FIG. 18 is an illustration for explaining a state of obtaining a plurality of repeat numbers in accordance with a repeat flag;

FIG. 19 is a flowchart of a repeat number generation process;

FIG. 20 is a part of a flowchart of a process for obtaining the repeat number, which is carried over to a subsequent pattern;

FIG. 21 is a part of the flowchart of the process for obtaining the repeat number;

FIG. 22 is a flowchart of a process performed by a next run length generation apparatus;

FIG. 23 is a block diagram showing signal I/O of an encode processing apparatus 174;

FIG. 24 is a flowchart of an encoding process performed by the encode processing apparatus;

FIG. 25 is a part of a flowchart of encoding performed by the encode process apparatus;

FIG. 26 is a part of the flowchart of encoding performed by the encode process apparatus;

FIG. 27 is a block diagram of an encoding/decoding apparatus for decoding code data;

FIG. 28 shows a processing flow at the time of printer mode and a processing flow at the time of copy mode;

FIG. 29 is a block diagram of a code reading part

FIG. 30 is a block diagram of a code interpretation processing apparatus;

FIG. 31 is an illustration for explaining a process performed by a code interpretation processing apparatus;

FIG. 32 is a block diagram of a run length processing apparatus;

FIG. 33 is a block diagram of a prediction decode processing apparatus;

FIG. 34 is a detailed block diagram of the prediction decode processing apparatus;

FIG. 35 is a block diagram of a dot processing apparatus;

FIG. 36 is an illustration for explaining 4/8 GBTC encoding;

FIG. 37 is an illustration for explaining 3/8 GBTC encoding;

FIG. 38 is an illustration for explaining 2/8 GBTC encoding;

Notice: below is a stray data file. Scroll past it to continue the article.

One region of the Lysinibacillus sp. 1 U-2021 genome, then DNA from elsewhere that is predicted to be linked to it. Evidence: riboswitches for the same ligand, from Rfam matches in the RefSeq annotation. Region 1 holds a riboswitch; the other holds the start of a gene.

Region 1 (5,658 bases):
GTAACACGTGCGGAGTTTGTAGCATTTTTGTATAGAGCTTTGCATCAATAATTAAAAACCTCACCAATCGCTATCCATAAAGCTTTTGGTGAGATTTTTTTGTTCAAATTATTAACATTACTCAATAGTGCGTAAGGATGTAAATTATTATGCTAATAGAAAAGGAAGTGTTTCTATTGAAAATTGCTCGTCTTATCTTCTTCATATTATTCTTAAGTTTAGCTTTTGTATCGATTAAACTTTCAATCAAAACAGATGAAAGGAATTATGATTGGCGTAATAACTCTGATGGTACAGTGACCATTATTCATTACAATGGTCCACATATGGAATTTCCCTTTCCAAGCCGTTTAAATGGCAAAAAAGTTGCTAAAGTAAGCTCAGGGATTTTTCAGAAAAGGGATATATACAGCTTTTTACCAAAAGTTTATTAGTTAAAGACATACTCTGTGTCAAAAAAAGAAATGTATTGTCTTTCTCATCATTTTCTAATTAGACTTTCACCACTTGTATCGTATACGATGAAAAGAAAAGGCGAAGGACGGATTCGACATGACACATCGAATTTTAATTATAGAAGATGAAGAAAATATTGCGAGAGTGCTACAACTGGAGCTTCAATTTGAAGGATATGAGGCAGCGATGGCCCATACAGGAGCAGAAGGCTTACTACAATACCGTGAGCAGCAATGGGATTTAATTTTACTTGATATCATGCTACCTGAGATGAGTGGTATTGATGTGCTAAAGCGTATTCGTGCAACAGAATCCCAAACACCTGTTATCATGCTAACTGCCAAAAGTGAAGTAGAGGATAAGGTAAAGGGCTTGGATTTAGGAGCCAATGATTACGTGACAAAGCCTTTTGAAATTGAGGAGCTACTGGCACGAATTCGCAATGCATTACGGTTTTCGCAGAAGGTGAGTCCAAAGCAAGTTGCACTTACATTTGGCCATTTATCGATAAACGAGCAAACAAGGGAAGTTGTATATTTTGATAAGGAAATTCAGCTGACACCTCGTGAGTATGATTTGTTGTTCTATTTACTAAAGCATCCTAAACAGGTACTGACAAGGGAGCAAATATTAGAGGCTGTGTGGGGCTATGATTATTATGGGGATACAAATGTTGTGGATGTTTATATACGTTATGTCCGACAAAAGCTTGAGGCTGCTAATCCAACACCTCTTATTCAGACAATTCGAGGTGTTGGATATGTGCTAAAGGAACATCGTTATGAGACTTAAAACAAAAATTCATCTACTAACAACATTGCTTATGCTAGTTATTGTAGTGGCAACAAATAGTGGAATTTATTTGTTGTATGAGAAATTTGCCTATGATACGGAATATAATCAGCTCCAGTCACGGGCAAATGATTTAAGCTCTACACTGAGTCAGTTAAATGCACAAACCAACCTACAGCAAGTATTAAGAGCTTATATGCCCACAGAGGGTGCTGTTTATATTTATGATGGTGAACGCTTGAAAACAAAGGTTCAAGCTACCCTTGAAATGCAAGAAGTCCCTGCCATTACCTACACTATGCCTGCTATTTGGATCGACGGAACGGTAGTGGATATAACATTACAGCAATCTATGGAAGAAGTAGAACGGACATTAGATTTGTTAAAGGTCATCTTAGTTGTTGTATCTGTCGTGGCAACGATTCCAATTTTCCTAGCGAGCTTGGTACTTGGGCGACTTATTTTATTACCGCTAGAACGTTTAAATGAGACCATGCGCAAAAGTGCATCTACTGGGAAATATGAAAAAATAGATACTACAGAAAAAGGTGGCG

FIG. 39 is an illustration for explaining a GBTC format; and

FIG. 40 shows an example of repeat processing.

DETAILED DESCRIPTION OF THE PREFERRED EMBODIMENT

A description will now be given, with reference to the drawings, of an image data compression apparatus according to a first embodiment of the present invention.

FIG. 6 is an illustration of an image forming apparatus (digital copy machine) equipped with an image data compression apparatus according to an embodiment of the present invention. In FIG. 6, a bundle of original documents is placed on a manuscript table 102 of an automatic document feeder (hereinafter, referred to as ADF) with an image surface of each of the original documents facing upward. When a start key of an operational section is pressed, the original documents are sequentially fed to a predetermined position of a contact glass 105 by a feed roller 103 and a feed belt 104 one after another from the lowermost sheet of the original documents.

After reading an image of each of the original document on the contact glass 105 by a reading unit (scanner) 106, the original documents are ejected by a feed belt 104 and an eject roller 107. Furthermore, when it is detected that the following original document is present on the manuscript table 102 by an original document set detector 108, the original document is fed to the predetermined position on the contact glass 105 in the same manner. The feed roller 103, the feed belt 104, and the eject roller 107 are driven by a motor.